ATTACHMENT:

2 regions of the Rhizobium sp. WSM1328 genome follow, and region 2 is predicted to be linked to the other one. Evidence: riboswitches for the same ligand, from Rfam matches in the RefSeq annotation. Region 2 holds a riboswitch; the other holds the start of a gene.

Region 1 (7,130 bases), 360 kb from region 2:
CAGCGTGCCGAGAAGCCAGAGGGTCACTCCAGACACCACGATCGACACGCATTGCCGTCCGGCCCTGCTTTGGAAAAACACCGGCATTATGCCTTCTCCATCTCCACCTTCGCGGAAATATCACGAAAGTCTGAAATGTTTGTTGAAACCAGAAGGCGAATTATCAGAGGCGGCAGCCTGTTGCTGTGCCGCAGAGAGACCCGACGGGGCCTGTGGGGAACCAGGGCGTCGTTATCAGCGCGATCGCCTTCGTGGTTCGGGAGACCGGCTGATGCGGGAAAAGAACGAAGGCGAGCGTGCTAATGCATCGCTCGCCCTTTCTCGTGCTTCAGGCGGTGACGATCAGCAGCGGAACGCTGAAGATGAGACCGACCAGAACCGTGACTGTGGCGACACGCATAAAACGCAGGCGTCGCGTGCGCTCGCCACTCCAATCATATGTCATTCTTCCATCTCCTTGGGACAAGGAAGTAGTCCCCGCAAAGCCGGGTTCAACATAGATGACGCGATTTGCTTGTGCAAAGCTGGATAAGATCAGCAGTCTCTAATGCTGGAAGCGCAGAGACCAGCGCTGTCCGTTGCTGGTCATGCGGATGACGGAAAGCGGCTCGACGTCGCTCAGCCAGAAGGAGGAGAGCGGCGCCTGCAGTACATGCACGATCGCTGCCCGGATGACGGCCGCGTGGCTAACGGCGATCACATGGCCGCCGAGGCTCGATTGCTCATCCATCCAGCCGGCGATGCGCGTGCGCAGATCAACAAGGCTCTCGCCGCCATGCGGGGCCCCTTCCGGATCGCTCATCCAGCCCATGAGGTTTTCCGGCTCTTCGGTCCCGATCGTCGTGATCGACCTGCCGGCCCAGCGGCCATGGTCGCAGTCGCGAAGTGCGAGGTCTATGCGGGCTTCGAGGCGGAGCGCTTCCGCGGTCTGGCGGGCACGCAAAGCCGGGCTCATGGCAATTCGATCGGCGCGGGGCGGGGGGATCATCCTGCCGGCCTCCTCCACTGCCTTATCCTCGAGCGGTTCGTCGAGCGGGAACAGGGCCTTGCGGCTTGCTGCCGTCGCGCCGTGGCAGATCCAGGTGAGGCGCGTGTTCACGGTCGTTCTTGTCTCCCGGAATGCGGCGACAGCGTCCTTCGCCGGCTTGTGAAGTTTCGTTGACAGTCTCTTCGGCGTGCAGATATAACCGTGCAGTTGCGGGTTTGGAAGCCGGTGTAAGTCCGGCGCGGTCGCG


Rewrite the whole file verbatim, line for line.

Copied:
2 regions of the Rhizobium sp. WSM1328 genome follow, and region 2 is predicted to be linked to the other one. Evidence: riboswitches for the same ligand, from Rfam matches in the RefSeq annotation. Region 2 holds a riboswitch; the other holds the start of a gene.

Region 1 (7,130 bases), 360 kb from region 2:
CAGCGTGCCGAGAAGCCAGAGGGTCACTCCAGACACCACGATCGACACGCATTGCCGTCCGGCCCTGCTTTGGAAAAACACCGGCATTATGCCTTCTCCATCTCCACCTTCGCGGAAATATCACGAAAGTCTGAAATGTTTGTTGAAACCAGAAGGCGAATTATCAGAGGCGGCAGCCTGTTGCTGTGCCGCAGAGAGACCCGACGGGGCCTGTGGGGAACCAGGGCGTCGTTATCAGCGCGATCGCCTTCGTGGTTCGGGAGACCGGCTGATGCGGGAAAAGAACGAAGGCGAGCGTGCTAATGCATCGCTCGCCCTTTCTCGTGCTTCAGGCGGTGACGATCAGCAGCGGAACGCTGAAGATGAGACCGACCAGAACCGTGACTGTGGCGACACGCATAAAACGCAGGCGTCGCGTGCGCTCGCCACTCCAATCATATGTCATTCTTCCATCTCCTTGGGACAAGGAAGTAGTCCCCGCAAAGCCGGGTTCAACATAGATGACGCGATTTGCTTGTGCAAAGCTGGATAAGATCAGCAGTCTCTAATGCTGGAAGCGCAGAGACCAGCGCTGTCCGTTGCTGGTCATGCGGATGACGGAAAGCGGCTCGACGTCGCTCAGCCAGAAGGAGGAGAGCGGCGCCTGCAGTACATGCACGATCGCTGCCCGGATGACGGCCGCGTGGCTAACGGCGATCACATGGCCGCCGAGGCTCGATTGCTCATCCATCCAGCCGGCGATGCGCGTGCGCAGATCAACAAGGCTCTCGCCGCCATGCGGGGCCCCTTCCGGATCGCTCATCCAGCCCATGAGGTTTTCCGGCTCTTCGGTCCCGATCGTCGTGATCGACCTGCCGGCCCAGCGGCCATGGTCGCAGTCGCGAAGTGCGAGGTCTATGCGGGCTTCGAGGCGGAGCGCTTCCGCGGTCTGGCGGGCACGCAAAGCCGGGCTCATGGCAATTCGATCGGCGCGGGGCGGGGGGATCATCCTGCCGGCCTCCTCCACTGCCTTATCCTCGAGCGGTTCGTCGAGCGGGAACAGGGCCTTGCGGCTTGCTGCCGTCGCGCCGTGGCAGATCCAGGTGAGGCGCGTGTTCACGGTCGTTCTTGTCTCCCGGAATGCGGCGACAGCGTCCTTCGCCGGCTTGTGAAGTTTCGTTGACAGTCTCTTCGGCGTGCAGATATAACCGTGCAGTTGCGGGTTTGGAAGCCGGTGTAAGTCCGGCGCGGTCGCG